If you would be a compute game designer. he becomes frustrated and angry with what he rightly judges to be an unfair and unwinnable situation. or the ecstatic Ninth. If the player believes that his failure arises from his own limitations. we recognize in all the identifying stamp of Beethoven’s masterful technique. you must establish and develop your own technique. "That was a silly mistake!" Top SUMMARY In this chapter I have described a number of design methods and ideals that I have used in developing several games. . as important as theme. or the rapturous Sixth. for taken together they constitute the elusive element we call "technique". Technique is part of an artist’s signature.player believes that his failure arises from some flaw in the game or its controls. But if the player believes failures to be attributable to correctable errors on his own part. When we listen to Beethoven’s majestic Fifth Symphony. Methods and ideals should not be used in grab bag fashion. but judges that the game expects or requires superhuman performance. he should slap himself gently and say. the player again rejects the game as unfair and unwinnable. When the player falls. he believes the game to be winnable and plays on in an effort to master the game.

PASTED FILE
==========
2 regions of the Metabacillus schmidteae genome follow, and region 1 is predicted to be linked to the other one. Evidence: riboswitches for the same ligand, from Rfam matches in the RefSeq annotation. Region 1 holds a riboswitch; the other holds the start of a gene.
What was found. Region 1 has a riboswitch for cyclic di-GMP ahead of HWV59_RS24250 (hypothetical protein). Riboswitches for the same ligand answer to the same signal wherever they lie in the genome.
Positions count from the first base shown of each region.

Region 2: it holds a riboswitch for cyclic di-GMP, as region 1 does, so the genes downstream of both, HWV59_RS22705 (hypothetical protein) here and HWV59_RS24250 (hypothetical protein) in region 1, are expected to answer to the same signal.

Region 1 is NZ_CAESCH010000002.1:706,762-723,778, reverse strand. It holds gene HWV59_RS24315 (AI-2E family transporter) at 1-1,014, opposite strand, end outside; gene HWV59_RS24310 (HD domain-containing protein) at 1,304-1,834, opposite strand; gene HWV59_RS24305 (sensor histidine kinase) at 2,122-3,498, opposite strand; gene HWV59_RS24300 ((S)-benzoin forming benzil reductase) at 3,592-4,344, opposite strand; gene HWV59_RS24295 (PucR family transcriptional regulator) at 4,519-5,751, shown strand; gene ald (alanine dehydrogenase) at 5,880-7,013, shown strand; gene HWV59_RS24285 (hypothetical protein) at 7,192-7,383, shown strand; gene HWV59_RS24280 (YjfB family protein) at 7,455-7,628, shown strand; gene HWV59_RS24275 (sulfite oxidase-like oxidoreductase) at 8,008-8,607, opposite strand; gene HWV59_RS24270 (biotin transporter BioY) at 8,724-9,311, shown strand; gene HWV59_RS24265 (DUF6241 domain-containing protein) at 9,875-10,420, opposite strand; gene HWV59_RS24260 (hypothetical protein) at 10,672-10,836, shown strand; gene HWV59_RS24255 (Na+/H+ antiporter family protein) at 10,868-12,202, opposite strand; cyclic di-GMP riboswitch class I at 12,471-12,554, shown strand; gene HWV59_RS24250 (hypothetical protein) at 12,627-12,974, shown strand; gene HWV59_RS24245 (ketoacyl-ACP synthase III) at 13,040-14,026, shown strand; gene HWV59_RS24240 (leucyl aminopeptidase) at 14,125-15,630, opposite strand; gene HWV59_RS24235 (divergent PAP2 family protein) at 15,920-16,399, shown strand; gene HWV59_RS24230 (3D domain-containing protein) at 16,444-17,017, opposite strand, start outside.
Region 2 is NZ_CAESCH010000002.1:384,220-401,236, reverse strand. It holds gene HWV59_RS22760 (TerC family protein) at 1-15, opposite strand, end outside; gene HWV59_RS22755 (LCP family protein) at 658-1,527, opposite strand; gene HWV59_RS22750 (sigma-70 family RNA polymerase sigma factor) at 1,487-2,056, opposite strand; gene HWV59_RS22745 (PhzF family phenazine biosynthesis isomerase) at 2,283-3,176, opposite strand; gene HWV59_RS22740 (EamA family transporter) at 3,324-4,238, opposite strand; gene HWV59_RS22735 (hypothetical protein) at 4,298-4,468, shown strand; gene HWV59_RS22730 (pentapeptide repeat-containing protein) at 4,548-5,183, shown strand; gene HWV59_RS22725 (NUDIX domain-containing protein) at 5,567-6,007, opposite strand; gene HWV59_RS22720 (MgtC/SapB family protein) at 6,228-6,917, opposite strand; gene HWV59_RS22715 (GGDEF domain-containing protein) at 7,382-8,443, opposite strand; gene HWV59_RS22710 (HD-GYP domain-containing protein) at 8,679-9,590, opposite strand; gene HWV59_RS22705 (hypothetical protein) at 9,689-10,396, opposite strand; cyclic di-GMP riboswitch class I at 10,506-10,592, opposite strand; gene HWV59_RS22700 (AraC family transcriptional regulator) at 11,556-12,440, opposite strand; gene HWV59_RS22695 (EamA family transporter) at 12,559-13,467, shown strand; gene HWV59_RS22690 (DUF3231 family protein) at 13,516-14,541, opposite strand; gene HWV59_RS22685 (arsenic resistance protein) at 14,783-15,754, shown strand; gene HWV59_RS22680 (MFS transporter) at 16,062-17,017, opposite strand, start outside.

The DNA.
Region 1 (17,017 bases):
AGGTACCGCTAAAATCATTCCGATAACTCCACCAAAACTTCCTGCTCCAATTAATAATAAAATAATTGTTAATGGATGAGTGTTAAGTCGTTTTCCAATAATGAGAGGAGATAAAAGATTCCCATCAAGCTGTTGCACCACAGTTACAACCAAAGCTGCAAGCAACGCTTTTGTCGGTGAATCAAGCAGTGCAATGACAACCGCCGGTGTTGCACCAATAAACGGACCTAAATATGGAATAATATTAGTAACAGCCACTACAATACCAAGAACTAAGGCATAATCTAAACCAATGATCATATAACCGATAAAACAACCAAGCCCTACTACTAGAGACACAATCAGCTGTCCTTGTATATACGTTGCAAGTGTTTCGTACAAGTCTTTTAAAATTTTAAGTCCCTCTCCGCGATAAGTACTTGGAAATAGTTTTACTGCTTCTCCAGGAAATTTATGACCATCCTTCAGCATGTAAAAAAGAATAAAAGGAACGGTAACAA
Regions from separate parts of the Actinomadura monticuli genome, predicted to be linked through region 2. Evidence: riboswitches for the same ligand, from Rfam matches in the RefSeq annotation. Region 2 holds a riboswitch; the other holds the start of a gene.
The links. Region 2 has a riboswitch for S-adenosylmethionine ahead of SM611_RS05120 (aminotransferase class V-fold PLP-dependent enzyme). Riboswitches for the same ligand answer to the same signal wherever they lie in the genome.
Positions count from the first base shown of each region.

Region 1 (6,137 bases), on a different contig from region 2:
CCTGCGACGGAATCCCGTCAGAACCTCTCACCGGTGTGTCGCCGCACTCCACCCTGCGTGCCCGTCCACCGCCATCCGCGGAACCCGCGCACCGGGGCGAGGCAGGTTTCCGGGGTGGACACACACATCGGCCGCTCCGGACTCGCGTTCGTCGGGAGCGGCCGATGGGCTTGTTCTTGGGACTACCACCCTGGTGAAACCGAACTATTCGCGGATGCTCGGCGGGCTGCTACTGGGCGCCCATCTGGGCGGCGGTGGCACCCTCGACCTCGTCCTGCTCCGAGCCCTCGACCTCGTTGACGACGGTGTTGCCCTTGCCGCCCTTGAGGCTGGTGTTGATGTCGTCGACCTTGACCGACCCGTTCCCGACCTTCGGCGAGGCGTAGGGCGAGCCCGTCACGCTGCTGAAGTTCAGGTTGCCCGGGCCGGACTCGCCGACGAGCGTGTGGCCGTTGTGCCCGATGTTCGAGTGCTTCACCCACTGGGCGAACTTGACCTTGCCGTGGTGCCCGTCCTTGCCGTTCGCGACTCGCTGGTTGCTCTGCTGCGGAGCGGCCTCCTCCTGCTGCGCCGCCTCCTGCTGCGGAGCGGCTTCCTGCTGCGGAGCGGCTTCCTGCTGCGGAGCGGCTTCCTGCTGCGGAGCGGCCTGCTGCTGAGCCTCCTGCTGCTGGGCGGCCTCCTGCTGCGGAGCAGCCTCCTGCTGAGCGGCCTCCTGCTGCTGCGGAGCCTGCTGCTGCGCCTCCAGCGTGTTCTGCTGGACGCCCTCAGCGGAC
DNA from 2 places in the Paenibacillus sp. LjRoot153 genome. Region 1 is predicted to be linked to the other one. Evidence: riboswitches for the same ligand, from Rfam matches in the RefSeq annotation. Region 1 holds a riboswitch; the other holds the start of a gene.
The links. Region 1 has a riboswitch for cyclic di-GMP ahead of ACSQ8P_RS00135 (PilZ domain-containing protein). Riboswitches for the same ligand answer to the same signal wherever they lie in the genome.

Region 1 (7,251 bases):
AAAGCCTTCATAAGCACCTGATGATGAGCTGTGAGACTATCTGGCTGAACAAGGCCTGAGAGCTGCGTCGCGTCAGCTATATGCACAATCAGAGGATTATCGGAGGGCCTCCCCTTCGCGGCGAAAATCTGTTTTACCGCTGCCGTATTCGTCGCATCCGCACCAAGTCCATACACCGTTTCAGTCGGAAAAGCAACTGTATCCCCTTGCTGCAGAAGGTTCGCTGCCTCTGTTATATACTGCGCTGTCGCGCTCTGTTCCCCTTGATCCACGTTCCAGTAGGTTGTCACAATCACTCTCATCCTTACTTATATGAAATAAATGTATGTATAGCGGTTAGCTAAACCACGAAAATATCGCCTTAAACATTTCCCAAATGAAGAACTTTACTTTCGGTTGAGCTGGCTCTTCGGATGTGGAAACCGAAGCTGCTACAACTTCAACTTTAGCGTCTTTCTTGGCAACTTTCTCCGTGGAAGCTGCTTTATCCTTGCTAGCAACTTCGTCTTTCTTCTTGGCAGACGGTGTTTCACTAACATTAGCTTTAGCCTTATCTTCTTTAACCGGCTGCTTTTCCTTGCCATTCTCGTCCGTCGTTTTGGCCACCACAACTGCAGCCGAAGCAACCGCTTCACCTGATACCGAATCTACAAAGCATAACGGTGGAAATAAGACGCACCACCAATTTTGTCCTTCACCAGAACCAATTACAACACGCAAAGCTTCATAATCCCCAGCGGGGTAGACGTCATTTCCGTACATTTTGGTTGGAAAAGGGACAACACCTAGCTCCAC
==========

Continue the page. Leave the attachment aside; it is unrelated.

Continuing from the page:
few industry optimists can provide justification for their extrapolations. if it did. They maintain that computer games lack sufficient fundamental appeal to insure any staying power. Indeed. size alone generates negative forces that will certainly reduce the growth rate. Where are computer games going? How will they change in the years to come? Will we see them emerge as a true art form? There are a number of divergent trends apparent now. nobody much cared about their effects because they were a minor component of our society. analysis of them is complicated by conflicting interpretations of the current state of computer game design. Just because the industry doubled in 1982 does not mean that it will double in 1983 or 1984. with ordinances against arcades popping up all over the country. But now. One school of thought maintains that computer games are merely a fad. I must therefore separate hopes from predictions. a temporary infatuation that will quickly pass when their novelty value is exhausted. Unfortunately. they are everywhere. They are such a powerful force that they are affecting society in such a way as to generate negative feedback. the as-yet speculative results have been mildly favorable. I have explored computer games from a number of angles. Eventually. In the simple days of the seventies. but the day will certainly come when the crap game we call research comes up snakeyes. but I fear that the confidence people express is little more than the Titanic syndrome---the confidence that arises from mere size. However. Top FAD OR FIXTURE? The first and most important question concerns the very survival of the computer games industry. They tend to blindly extrapolate into the future the astounding growth rates we have experienced in the past. and a blockbuster report is issued demonstrating that computer games cause cancer in laboratory rats. when computer games were counted by the thousands rather than the millions. Proponents of this view compare the computer game to other fads that swept into society with equal force. We now have a backlash developing against computer games. This line of thought is breezily rejected by all members of the industry. it cannot continue to annually double much longer. I shall begin by addressing the most commonly cited arguments. and proceed to the framework I prefer. Editorialists warn against the dire effects of playing the games. It is certainly hard to give credence to doomsayers when the curve of growth slopes upward so steeply. history bears out the fears of cynics more often than the hopes of dreamers. Parents are beginning to restrict their children’s access to the games. these people say.The Future of Computer Games Chapter Seven FAD OR FIXTURE? THE TECHNOLOGICAL EXTRAPOLATION ASSESSMENT: TECHNOLOGICAL REVOLUTION THE NATURE OF CHANGE The Mass Market The Flowering of Heterogeneity CONCLUSIONS In this book. so far. Already several preliminary studies have been undertaken to determine the effects of computer games on children. I have presented my claim that computer games constitute an as-yet untapped art form. Furthermore. only eleven years’ time would be needed for Atari alone to engulf the entire Gross National Product like some monstrous PAC-MAN. computer games will go the way of the hula hoop. Implicit in this claim is the hope that this art form will someday be tapped. .